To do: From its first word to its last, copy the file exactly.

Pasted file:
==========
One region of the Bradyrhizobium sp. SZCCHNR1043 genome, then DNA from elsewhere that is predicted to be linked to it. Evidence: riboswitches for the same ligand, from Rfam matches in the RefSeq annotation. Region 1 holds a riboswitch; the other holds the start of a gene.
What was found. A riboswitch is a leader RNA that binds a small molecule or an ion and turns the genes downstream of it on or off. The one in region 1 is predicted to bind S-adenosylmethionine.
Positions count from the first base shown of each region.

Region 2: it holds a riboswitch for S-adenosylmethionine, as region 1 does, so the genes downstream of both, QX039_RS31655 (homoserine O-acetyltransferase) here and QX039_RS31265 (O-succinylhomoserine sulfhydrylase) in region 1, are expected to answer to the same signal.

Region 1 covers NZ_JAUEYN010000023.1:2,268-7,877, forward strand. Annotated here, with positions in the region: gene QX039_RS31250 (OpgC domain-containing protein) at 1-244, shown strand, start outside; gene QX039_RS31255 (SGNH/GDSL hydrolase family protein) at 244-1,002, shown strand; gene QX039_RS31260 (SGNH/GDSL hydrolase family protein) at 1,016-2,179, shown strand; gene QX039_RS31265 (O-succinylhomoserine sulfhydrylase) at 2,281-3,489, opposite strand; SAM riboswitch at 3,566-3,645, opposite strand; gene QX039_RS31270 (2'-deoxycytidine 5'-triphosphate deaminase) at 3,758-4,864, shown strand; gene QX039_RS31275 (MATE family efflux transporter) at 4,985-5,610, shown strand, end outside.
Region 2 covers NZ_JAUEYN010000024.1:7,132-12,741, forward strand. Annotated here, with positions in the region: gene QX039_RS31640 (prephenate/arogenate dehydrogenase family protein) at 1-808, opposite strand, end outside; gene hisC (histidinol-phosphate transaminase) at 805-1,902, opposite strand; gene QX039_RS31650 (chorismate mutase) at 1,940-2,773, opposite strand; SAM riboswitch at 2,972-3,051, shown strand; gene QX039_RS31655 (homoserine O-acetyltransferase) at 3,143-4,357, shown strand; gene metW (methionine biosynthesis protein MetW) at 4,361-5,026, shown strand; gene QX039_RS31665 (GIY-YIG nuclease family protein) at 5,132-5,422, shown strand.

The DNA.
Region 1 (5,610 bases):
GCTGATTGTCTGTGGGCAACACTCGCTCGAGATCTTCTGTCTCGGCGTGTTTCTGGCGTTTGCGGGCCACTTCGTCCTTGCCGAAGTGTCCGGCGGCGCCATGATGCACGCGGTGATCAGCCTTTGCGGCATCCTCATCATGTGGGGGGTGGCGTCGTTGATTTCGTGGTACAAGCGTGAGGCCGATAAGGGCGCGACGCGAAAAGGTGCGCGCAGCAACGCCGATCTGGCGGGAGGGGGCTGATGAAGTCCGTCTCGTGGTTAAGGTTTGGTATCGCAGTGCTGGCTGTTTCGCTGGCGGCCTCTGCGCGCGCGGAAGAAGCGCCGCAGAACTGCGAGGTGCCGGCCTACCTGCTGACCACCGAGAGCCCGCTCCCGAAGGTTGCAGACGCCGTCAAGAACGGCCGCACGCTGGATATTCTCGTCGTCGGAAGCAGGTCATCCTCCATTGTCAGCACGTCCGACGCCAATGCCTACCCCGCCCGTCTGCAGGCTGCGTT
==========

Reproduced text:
One region of the Bradyrhizobium sp. SZCCHNR1043 genome, then DNA from elsewhere that is predicted to be linked to it. Evidence: riboswitches for the same ligand, from Rfam matches in the RefSeq annotation. Region 1 holds a riboswitch; the other holds the start of a gene.
What was found. A riboswitch is a leader RNA that binds a small molecule or an ion and turns the genes downstream of it on or off. The one in region 1 is predicted to bind S-adenosylmethionine.
Positions count from the first base shown of each region.

Region 2: it holds a riboswitch for S-adenosylmethionine, as region 1 does, so the genes downstream of both, QX039_RS31655 (homoserine O-acetyltransferase) here and QX039_RS31265 (O-succinylhomoserine sulfhydrylase) in region 1, are expected to answer to the same signal.

Region 1 covers NZ_JAUEYN010000023.1:2,268-7,877, forward strand. Annotated here, with positions in the region: gene QX039_RS31250 (OpgC domain-containing protein) at 1-244, shown strand, start outside; gene QX039_RS31255 (SGNH/GDSL hydrolase family protein) at 244-1,002, shown strand; gene QX039_RS31260 (SGNH/GDSL hydrolase family protein) at 1,016-2,179, shown strand; gene QX039_RS31265 (O-succinylhomoserine sulfhydrylase) at 2,281-3,489, opposite strand; SAM riboswitch at 3,566-3,645, opposite strand; gene QX039_RS31270 (2'-deoxycytidine 5'-triphosphate deaminase) at 3,758-4,864, shown strand; gene QX039_RS31275 (MATE family efflux transporter) at 4,985-5,610, shown strand, end outside.
Region 2 covers NZ_JAUEYN010000024.1:7,132-12,741, forward strand. Annotated here, with positions in the region: gene QX039_RS31640 (prephenate/arogenate dehydrogenase family protein) at 1-808, opposite strand, end outside; gene hisC (histidinol-phosphate transaminase) at 805-1,902, opposite strand; gene QX039_RS31650 (chorismate mutase) at 1,940-2,773, opposite strand; SAM riboswitch at 2,972-3,051, shown strand; gene QX039_RS31655 (homoserine O-acetyltransferase) at 3,143-4,357, shown strand; gene metW (methionine biosynthesis protein MetW) at 4,361-5,026, shown strand; gene QX039_RS31665 (GIY-YIG nuclease family protein) at 5,132-5,422, shown strand.

The DNA.
Region 1 (5,610 bases):
GCTGATTGTCTGTGGGCAACACTCGCTCGAGATCTTCTGTCTCGGCGTGTTTCTGGCGTTTGCGGGCCACTTCGTCCTTGCCGAAGTGTCCGGCGGCGCCATGATGCACGCGGTGATCAGCCTTTGCGGCATCCTCATCATGTGGGGGGTGGCGTCGTTGATTTCGTGGTACAAGCGTGAGGCCGATAAGGGCGCGACGCGAAAAGGTGCGCGCAGCAACGCCGATCTGGCGGGAGGGGGCTGATGAAGTCCGTCTCGTGGTTAAGGTTTGGTATCGCAGTGCTGGCTGTTTCGCTGGCGGCCTCTGCGCGCGCGGAAGAAGCGCCGCAGAACTGCGAGGTGCCGGCCTACCTGCTGACCACCGAGAGCCCGCTCCCGAAGGTTGCAGACGCCGTCAAGAACGGCCGCACGCTGGATATTCTCGTCGTCGGAAGCAGGTCATCCTCCATTGTCAGCACGTCCGACGCCAATGCCTACCCCGCCCGTCTGCAGGCTGCGTT